The Elder Scrolls games give you a vast world to explore, but the exploration often feels meaningless because while it fullfils the "open world" part, it falls down on the "game" side of things.

    The same applies to other sandbox games. You have an open world where you can do a number of things, but those things quickly get repetitive and boring, and since a lot of areas are filled with random, respawning content, there's no real sense of progression outside of the quests.
    Running around mowing down uruks in Shadow of Mordor is fun for a bit, but when a thousand more uruks will spawn to take their place and you don't get anything out of it, it quickly starts to feel pointless.


    I guess what I'm trying to say is that while open worlds can be fun for a while, I tend to think of games with a proper narrative (both in terms of story, and in terms of game progression) to be superior as games.

  7. #82
    Member
    Registered: Mar 2001
    Location: Melbourne, Australia
    Open worlds I've enjoyed more than others were where stuff went on that was regardless of you. So say your out in the woods looking for reagents and then nearby a bunch of elves get into a battle with a troll or whatever. When your not the be all and end all in a game, you feel more immersed as it's more of being in that world.

    Was something I always loved in WoW and in the other games I've experienced it in.

    Thinking about this last night, System Shock 1 & 2 + The Bioshock's (not including the main campaign of Infinite) sprang to mind. Now I fully know that they are not "open world", but the continued eco-systems of their maps, which mean that no map is ever fully "clear" of enemies, allow for areas that felt more alive. And you always needed to keep one eye open / never let your guard down entirely, as something could pop up out of nowhere at any time. And since they all feature hub-levels, means that you can go back and forth whenever you want, unlike traditional games.

  8. #83
    Member
    Registered: Apr 2001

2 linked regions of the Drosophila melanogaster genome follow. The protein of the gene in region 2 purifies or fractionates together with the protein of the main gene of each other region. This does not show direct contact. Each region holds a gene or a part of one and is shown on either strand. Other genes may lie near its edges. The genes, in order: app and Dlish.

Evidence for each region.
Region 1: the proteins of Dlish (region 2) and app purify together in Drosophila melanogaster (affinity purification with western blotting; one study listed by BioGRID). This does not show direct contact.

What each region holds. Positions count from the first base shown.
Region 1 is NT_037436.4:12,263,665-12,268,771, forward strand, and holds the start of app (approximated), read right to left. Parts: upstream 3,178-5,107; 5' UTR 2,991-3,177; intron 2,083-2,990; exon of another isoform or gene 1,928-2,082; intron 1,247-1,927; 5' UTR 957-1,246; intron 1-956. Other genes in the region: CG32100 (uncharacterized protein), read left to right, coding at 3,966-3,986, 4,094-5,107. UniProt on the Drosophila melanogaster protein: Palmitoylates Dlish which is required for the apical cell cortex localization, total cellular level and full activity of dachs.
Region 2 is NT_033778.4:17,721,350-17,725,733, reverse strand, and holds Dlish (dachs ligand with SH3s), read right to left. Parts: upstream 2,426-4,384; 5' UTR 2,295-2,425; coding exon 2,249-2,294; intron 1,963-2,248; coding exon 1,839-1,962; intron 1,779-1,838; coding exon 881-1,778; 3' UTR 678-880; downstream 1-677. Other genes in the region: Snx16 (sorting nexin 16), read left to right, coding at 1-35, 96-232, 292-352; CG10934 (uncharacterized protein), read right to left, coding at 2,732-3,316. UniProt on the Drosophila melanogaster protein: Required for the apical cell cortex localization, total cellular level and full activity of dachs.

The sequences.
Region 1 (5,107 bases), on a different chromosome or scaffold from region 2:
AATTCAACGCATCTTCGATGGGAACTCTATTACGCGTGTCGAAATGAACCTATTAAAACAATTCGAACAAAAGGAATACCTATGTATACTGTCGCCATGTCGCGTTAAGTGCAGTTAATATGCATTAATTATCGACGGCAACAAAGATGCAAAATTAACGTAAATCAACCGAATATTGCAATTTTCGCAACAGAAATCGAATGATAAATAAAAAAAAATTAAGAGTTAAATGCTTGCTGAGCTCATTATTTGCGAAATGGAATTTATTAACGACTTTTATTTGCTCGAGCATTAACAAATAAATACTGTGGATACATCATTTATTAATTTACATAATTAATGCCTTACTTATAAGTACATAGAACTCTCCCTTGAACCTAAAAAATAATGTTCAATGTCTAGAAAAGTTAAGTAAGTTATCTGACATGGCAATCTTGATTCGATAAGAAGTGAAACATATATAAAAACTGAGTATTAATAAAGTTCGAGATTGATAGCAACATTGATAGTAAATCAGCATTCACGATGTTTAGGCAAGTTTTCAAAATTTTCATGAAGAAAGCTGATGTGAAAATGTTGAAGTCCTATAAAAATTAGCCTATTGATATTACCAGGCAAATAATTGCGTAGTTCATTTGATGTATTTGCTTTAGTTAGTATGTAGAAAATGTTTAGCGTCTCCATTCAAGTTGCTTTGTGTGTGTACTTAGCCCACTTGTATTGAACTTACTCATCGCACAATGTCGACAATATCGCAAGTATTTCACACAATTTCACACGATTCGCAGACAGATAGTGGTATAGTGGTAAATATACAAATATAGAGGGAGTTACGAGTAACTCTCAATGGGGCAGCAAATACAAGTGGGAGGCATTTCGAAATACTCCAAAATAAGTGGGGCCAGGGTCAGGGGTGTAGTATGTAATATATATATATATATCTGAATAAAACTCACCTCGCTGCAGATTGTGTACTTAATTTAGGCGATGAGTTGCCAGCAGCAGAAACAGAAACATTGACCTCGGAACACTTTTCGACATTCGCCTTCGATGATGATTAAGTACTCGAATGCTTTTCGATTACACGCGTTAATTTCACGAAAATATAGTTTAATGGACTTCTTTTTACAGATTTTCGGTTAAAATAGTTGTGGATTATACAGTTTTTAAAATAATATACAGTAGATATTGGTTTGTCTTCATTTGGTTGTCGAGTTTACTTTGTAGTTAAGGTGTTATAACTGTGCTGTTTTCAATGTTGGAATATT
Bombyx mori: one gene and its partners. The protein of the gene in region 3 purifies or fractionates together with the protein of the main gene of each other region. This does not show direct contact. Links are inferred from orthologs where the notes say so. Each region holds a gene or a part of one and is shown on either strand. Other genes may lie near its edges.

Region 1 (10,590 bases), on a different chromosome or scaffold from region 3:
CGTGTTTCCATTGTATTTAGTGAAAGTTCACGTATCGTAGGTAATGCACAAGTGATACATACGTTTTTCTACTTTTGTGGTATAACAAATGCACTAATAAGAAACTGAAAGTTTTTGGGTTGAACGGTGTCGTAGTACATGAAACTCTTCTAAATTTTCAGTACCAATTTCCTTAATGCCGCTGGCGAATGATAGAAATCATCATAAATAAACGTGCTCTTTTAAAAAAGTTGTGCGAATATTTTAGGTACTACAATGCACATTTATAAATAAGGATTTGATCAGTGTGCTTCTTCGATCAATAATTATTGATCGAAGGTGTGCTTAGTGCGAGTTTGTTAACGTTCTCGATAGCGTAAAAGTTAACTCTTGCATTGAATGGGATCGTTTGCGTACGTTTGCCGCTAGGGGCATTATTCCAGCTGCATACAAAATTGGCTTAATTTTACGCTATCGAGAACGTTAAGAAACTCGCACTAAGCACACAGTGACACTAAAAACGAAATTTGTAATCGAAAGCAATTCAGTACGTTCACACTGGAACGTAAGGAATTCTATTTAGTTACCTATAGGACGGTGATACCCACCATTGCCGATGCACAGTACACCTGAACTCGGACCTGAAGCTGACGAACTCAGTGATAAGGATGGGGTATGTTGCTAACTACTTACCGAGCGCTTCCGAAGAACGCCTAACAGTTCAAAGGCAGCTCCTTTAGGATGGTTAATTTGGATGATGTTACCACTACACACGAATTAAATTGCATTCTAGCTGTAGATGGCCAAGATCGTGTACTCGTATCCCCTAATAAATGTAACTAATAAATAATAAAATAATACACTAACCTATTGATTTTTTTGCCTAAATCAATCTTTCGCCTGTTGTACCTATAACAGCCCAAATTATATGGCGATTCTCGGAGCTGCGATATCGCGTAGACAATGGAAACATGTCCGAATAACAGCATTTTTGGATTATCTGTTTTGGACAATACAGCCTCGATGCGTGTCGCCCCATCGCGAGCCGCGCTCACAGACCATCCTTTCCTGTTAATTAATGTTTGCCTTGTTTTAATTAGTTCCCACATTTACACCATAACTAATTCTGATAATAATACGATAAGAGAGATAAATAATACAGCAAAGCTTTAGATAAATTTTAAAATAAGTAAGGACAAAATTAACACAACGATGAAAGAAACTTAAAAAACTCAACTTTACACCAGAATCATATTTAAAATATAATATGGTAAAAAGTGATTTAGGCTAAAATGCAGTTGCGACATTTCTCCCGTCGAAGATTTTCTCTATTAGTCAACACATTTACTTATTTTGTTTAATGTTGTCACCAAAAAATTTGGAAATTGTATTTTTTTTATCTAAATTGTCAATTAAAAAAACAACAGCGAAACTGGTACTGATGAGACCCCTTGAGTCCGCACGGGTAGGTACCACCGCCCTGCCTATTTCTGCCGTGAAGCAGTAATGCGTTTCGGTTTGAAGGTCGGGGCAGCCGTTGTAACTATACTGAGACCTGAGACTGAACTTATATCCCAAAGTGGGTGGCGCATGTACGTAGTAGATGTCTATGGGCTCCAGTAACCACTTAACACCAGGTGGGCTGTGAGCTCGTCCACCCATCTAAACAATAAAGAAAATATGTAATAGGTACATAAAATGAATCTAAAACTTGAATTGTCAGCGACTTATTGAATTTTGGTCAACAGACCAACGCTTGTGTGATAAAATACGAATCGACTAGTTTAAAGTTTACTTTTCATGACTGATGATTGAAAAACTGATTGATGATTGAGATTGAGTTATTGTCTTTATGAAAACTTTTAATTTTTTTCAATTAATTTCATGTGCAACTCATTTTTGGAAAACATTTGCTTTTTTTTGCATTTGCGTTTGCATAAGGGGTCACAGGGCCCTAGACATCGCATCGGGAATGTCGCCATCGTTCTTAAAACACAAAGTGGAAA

Location: Switzerland
    Since Bethesda's open worlds were mentioned: I've played a bit more Skyrim, and I'm reminded again by how inconsistent Bethesda's worlds are visually. There are moments in Skyrim, even unmodded, that are absolutely gorgeous - and then there are others where the game looks like an early version of a small indie game that bit off more than it can chew. I've seen beautiful sunrises and sunsets outside Whiterun, but yesterday when I came around the corner and saw my first glimpse of the plains stretching beneath Whiterun, I was struck by how bad it looked. The flat mid-day lighting made it even worse.

  9. #84
    Chakat sex pillow
    Registered: Sep 2006
    Location: Sulphur, whatever
    Another game I loved running around and headbutting things in was Okami. Truth be told, it was the first thing that came up when I saw the thread title, but I immediately dismissed it as 'not memorable enough'.

    But that's a lie. It's plenty memorable, for its aesthetic and its construction and its gameplay. Its only faults are that it could be more populated, and it's very easy to take its beautiful environments for granted.

  10. #85
    Member
    Registered: Sep 2001
    Location: Qantas
    To some degree, respawning is necessary to keep a non-linear game world feeling alive. But it has to be carefully balanced to avoid being gamey. If you clear a level and it stays clear forever, that's usually not very realististic (depending on the story). Conversely, if the respawn rate is too high it's not very realistic either, and it can make for tedious, immersion-breaking gameplay.

    For example, in SS2, I liked the fact that if you cleared the Med/Sci deck in the beginning and then went back later in the game to get the AR or raid the chemical storeroom, there were some hybrids who had come down there to patrol the halls again. On the other hand, the boxes of droids in the cargo bays in Engineering suggest that there is a finite number of the droids and they're going to be coming from the bays, but if you loiter around Engineering their respawning pattern quickly becomes obvious and immersion-breaking. There is also a choke point somewhere in Ops where spiders and hybrids respawn as fast as you can kill them. On the whole though, respawning helped the game.

    Bioshock had a lot of spots like that too, where splicers respawned too quickly and sometimes way too close to the player, getting in the way of exploration and contributing to non-immersive "arcade shooting gallery" feel to it. But the worst of all for me is Far Cry 2. The AI was pretty good but the respawning almost single-handedly ruined the game for me.

  11. #86
    Member
    Registered: Mar 2001
    Location: Ireland
    Yes, minor levels of respawn with significant delays are fine.

    You still clear the decks of the Von Braun in System Shock 2 - you get all the items, and kill most of the enemies. A few will reappear to keep the place from feeling too empty, but the whole thing doesn't just reset like dungeons in The Elder Scrolls.